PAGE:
ADPH expert discusses double masking
With COVID-19 still running ramped in the United States, and a new variant starting to spread, including to Alabama, some experts across the country have advised of double masking.
At this time, the Centers for Disease Control has not advised that wearing two masks is necessary, and Alabama Department of Public Health District Medical Officer Dr. Karen Landers agrees.
“Overall, if you look at the issue of double masking versus a mask with multiple layers worn correctly and consistently, what double masking is really about is additional layers,” Landers said. “The CDC has not actually changed its position on this but is just reminding that two to three layers of tightly woven, washable, breathable fabric are worn properly and correctly.”
Landers, who has been wearing a mask almost every day since the pandemic started in Alabama, has tried wearing two masks, but the problem was she had to constantly be fixing it to make sure she was wearing the masks correctly.
“I’ve discerned that trying to help people understand that using layers of appropriate fabric worn appropriately and correctly, that is all that it is about,” Landers said. “Putting two masks together, rather than just having an appropriately layered mask as a single unit was really problematic for a lot of people. It is very important that once a person puts a mask on, they can wear it comfortably without pulling on it.”
Landers said homemade masks and cloth masks are still fine to use, as long as they are multilayered and washed in a washing machine with hot water and dried in a dryer. She said the best type of material is cotton.
To test how useful the mask is, Landers suggests doing the match test, which is where you try to blow out a match while wearing a mask. If the match goes out or flickers, you should upgrade your mask.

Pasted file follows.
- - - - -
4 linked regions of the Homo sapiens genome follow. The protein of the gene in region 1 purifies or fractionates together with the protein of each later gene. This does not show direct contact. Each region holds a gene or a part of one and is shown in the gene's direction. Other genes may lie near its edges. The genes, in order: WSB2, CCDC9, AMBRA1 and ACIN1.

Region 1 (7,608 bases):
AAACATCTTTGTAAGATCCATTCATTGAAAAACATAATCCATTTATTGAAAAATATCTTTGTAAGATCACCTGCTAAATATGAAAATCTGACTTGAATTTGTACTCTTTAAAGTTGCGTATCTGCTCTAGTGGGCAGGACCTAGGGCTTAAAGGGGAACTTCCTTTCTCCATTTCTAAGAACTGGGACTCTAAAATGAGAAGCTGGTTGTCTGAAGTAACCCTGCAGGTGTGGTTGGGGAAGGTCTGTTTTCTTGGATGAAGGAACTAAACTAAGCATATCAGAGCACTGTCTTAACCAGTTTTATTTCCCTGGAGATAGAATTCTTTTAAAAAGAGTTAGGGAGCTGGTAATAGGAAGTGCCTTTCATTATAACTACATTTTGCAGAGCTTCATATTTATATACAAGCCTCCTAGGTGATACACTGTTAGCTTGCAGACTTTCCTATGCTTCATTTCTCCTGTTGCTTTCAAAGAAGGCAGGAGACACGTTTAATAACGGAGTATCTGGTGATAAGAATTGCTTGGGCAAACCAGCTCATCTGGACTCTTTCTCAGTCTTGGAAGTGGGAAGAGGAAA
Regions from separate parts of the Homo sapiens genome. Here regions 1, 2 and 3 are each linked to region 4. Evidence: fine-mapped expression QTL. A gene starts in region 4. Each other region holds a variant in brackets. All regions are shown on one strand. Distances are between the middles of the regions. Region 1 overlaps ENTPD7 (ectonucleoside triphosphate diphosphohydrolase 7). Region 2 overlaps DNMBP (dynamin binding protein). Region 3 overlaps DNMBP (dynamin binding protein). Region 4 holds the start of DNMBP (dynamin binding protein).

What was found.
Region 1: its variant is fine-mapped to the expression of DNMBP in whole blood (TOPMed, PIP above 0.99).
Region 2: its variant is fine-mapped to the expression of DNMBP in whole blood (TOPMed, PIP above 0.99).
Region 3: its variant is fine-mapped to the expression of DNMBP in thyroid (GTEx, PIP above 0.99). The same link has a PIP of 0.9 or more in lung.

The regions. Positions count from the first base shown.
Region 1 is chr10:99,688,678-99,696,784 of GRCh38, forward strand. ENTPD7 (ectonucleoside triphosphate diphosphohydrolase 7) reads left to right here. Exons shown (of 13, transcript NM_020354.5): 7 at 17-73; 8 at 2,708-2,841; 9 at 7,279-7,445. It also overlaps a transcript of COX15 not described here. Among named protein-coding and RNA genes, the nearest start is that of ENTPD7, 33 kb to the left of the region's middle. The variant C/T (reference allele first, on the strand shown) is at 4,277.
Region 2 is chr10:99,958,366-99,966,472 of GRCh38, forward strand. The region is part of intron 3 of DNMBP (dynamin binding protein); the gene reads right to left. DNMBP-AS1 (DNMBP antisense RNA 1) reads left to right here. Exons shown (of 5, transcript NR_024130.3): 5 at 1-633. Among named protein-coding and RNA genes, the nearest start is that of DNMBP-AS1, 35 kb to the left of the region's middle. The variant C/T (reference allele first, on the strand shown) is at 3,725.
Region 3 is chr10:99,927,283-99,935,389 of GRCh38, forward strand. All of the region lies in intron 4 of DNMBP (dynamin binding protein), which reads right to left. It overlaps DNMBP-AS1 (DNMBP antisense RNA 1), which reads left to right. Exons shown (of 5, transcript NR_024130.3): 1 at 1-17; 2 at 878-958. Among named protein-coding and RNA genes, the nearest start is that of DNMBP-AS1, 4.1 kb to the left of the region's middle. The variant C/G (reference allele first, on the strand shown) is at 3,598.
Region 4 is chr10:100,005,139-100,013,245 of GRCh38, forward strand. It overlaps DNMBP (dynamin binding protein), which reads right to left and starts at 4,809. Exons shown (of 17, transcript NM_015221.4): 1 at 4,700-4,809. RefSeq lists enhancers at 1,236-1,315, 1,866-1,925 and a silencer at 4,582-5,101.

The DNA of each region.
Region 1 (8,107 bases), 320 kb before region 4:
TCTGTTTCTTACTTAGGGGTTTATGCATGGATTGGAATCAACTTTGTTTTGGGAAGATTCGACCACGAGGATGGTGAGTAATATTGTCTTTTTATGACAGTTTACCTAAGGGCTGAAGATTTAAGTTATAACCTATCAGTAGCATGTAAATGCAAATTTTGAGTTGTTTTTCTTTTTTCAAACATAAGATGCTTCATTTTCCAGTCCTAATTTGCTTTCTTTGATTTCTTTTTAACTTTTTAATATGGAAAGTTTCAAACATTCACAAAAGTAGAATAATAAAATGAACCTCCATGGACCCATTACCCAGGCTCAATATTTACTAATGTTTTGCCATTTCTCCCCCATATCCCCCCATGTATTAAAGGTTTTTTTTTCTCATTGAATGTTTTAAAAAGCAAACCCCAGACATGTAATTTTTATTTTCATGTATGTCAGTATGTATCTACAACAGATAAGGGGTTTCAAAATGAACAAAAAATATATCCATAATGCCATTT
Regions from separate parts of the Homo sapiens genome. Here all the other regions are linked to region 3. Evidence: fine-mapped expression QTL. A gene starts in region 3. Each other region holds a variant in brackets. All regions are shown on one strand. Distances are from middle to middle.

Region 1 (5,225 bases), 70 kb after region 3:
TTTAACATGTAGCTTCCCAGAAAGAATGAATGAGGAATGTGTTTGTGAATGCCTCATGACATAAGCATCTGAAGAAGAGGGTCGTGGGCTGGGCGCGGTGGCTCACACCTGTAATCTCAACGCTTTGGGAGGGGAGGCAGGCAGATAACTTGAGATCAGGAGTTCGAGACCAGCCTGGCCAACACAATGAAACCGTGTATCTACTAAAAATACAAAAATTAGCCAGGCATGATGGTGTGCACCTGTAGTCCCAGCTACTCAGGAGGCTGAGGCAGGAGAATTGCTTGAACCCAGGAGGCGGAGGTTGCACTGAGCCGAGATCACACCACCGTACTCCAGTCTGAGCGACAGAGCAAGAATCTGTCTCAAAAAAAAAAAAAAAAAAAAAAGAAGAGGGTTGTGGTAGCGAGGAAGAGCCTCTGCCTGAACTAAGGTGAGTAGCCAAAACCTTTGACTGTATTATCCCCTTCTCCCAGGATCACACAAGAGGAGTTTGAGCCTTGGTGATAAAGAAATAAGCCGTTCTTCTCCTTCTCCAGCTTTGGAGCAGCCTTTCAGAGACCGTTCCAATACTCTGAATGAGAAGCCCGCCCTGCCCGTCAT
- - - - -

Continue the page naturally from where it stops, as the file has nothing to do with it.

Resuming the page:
“Obviously, thin layers don’t help, but two to three layers of tightly-woven fabric [help stop the spread of COVID-19,]” Landers said. “If people want to do that, it is fine, but if they are wearing the double or triple-layered cloth masks and they are wearing them consistently and correctly, that is certainly what we are trying to promote.”
While wearing a mask isn’t an automatic deterrent from getting COVID-19, Landers and many other health experts believe the pandemic would get more controlled if more people were wearing masks.
“I think if we had consistent adherence to masks from the ages 2 and above when they go out and about, I believe we would see the numbers really decrease and stabilize at a point,” Launders said. “Nothing is 100 percent in terms of prevention, but I think we absolutely could see it stabilize and go down if we had the vast majority of the population being consistent with mask use.”
Alabama currently has 452,734 cases of COVID-19, 3,159 of which have been in Chambers County. Between Monday and Wednesday, Chambers County has reported 107 new cases of COVID-19.
“We’re at a time where we continue to have a lot of community transmission,” Landers said. “Our statewide percent positive was 13.1 percent this past week. Some counties are having lower percent positive, while others are having higher percentages. I think the overall message is we still have a lot of COVID-19 in Alabama and more importantly, the UK strain has just been identified in Alabama. Knowing that we now have this strain that because of the properties of the mutant strain, makes it more contagious. This mutant strain tends to be able to adhere to the cells of the respiratory tract.
“I think given the community transmission and the fact that we have identified the UK strain in Alabama, the most important thing to remember is that we have the mitigation standards, mask use being one of those standards. We absolutely need to continue to do this until we are able to have widespread use of vaccines.”
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